Several studies have demonstrated that MPA plasma exposure is associated with clinical outcomes, with an increasing number of allo-HCT patients needing MPA target concentration intervention.233 MMF is efficacious in steroid-refractory and steroid-dependent acute or chronic GVHD with a statistically significant correlation between plasma total MPA C0 in the therapeutic range (1–3.5 mg/L) and clinical response. This study indicated that serum albumin levels should be taken into account when considering MMF dose adjustments.234 In 83 patients, those with a mean week 1 and 2 total MPA C0 <0.5 mg/L had an increased day 100 grade III and IV acute GVHD of 26% versus 9% in those with MPA C0 above 0.5 mg/L (P = 0.063). Those patients who received a low total daily MMF dose and had a low mean week 1 and 2 MPA C0 had a significantly higher (40%) incidence of grade III and IV acute GVHD (P = 0.008).234

A study by Wakahashi et al found in unrelated allogeneic bone marrow transplantation (allo-BMT) that AUC0–24h >30 mg·h/L resulted in the total absence of grade II–IV acute or extensive chronic GVHD and tended to provide a higher overall and disease-free survival, lower relapse rates, and nonrelapse mortality. In the same study, with cord blood transplantation (CBT), the AUC0–24h <30 mg·h/L was sufficient to achieve a low incidence of acute or chronic GVHD and high survival.229

The relationships between PK or PD markers of MPA and successful GVHD prevention and neutrophil engraftment were evaluated to investigate individualized MPA treatments in HSCT patients. The fMPA AUC0–24h was reported to be a better predictor of the prevention of GI GVHD and neutrophil engraftment compared with total MPA in patients receiving CBT. The investigators recommend monitoring of the fMPA AUC0–24h with a target range of 405 and 689 mcg⋅h/L in CBT patients.235 A prospective study in 56 nonmyeloablative HSCT recipients evaluated plasma concentrations of total MPA, fMPA, and total MPAG and IMPDH activity in peripheral blood mononuclear cells (PBMCs) at 5 time points after the morning dose of oral MMF on day 21. It showed decreasing IMPDH activity with increasing MPA plasma concentration, with maximum inhibition coinciding with maximum MPA concentration in most patients. The relationship between plasma MPA concentration and IMPDH activity was described by a direct inhibitory maximum effect model with an IC50 of 3.23 mg/L for total MPA and 57.3 ng/mL for fMPA. The day 21 IMPDH area under the effect curve was associated with CMV reactivation, nonrelapse mortality, and overall mortality.232

There is a paucity of exposure–response data in pediatric HSCT patients. Because of the lack of exposure–response data in pediatric HSCT patients, adult HSCT targets or targets used in pediatric organ transplantations have been adapted for TDM in pediatric HSCT recipients. McCune et al suggested to adapt adult targets and that an MPA trough ≥1 mg/L and steady-state average concentration >3 mg/L (equivalent to AUC0–12h > 36 mg·h/L) be regarded as reasonable targets in pediatric HSCT. If fMPA concentrations are available, they suggested an AUC0–8h of 200–250 mcg × h/L.236 In a recent pediatric study including 19 children and young adults (0.9–21 years), Windreich et al investigated an MMF continuous-infusion dosing regimen that was individually adjusted to maintain an MPA steady-state concentration of 1.7–3.3 mg/L.237 During continuous infusion, the MPA AUC0–24h was maintained between 20 and 64 mg·h/L (mean: 40 mg·h/L), and 18 of the 19 patients (95%) achieved hematopoietic donor engraftment. The authors also found that MPA Css in patients with acute GVHD was significantly lower than that in patients without GVHD (1.2 versus 1.8 mg/L).237 Similarly, Harnicar et al found in their clinical study including children that the higher incidence of grade III to IV acute GVHD was associated with MPA trough concentrations <0.5 mg/L in the first 2 weeks after (dCBT).238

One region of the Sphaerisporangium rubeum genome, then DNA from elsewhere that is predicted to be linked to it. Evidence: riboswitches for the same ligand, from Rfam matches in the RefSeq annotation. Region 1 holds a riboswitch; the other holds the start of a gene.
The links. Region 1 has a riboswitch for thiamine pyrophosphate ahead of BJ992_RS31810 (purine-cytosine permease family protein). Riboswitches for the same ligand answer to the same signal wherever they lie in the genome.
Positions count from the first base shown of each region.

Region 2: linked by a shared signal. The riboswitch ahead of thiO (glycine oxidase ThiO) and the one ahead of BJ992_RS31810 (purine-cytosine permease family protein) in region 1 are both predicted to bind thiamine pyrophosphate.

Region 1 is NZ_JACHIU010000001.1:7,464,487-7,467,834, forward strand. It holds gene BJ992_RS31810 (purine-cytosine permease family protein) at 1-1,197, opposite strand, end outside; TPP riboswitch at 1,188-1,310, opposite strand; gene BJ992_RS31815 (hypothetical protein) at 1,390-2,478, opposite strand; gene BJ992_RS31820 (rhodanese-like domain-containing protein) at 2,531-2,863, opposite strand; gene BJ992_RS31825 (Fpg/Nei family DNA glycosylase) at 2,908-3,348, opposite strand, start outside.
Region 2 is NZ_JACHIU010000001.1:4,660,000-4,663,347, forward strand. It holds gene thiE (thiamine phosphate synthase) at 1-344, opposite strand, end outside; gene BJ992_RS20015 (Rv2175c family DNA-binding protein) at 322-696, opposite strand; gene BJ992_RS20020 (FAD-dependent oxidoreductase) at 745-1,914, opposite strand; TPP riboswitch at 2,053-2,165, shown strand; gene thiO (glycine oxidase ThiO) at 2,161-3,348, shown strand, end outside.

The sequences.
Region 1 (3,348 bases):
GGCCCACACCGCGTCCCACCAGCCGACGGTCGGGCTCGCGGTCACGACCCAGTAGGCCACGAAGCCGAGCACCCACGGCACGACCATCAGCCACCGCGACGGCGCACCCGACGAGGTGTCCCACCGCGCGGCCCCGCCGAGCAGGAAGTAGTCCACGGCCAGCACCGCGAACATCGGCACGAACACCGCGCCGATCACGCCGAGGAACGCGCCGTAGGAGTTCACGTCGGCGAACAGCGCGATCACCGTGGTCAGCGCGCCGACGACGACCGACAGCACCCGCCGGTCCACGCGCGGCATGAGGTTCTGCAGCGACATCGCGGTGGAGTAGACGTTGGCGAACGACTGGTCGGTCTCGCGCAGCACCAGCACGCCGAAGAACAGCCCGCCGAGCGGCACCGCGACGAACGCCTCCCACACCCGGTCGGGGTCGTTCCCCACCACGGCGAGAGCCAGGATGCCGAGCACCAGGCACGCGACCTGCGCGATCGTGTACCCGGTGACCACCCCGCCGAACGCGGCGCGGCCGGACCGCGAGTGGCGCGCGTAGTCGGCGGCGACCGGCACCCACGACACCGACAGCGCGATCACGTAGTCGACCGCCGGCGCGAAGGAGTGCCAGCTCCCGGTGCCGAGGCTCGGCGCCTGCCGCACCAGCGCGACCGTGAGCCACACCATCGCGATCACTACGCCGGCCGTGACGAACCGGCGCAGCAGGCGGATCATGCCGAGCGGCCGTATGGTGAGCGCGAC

Summary of Recommended MPA Target Concentration Ranges—Stem Cell Transplantation

  1. For adult BMT/HSCT patients given MMF, it is suggested that the therapeutic range for total plasma MPA is C0 1–3.5 mg/L and AUC0–24h (not the AUC0–12h) >30 mg·h/L for allo-BMT, whereas AUC0–24h <30 mg·h/L would be sufficient in cord blood transplant recipients (B II).
  2. For fMPA, an AUC0–24h target range of 405–689 µg·h/L has been proposed for cord blood transplant recipients (B II).
  3. For pediatric HSCT recipients, based on a single study, a tentative target range of MPA steady-state concentration, Css 1.7–3.3 mg/L (equivalent to AUC0–8h 14–26 mg·h/L in a Q8-hour dosing regimen) has been suggested but not validated in larger cohorts (C2 III).
  4. Given the lack of MPA POPPK models describing the PK profiles of EC-MPS, future attention should be paid to fill the gap.

PK Monitoring in Autoimmune Diseases

It should be noted that the indications discussed under this heading represent off-label use in most countries. In transplant recipients, immunosuppressive treatment often consists of 3 or 4 drugs administered at the same time. In most of the autoimmune indications, MPA is either the only treatment or sometimes it is combined with glucocorticoids. One could therefore argue that in autoimmune diseases efficacy more strongly depends on reaching the therapeutic window of MPA, whereas in transplantation subtherapeutic MPA exposure can be compensated by the concomitant immunosuppressive drugs. This provides a rationale for investigating the concentration–effect relationship in autoimmune diseases.

Lupus Nephritis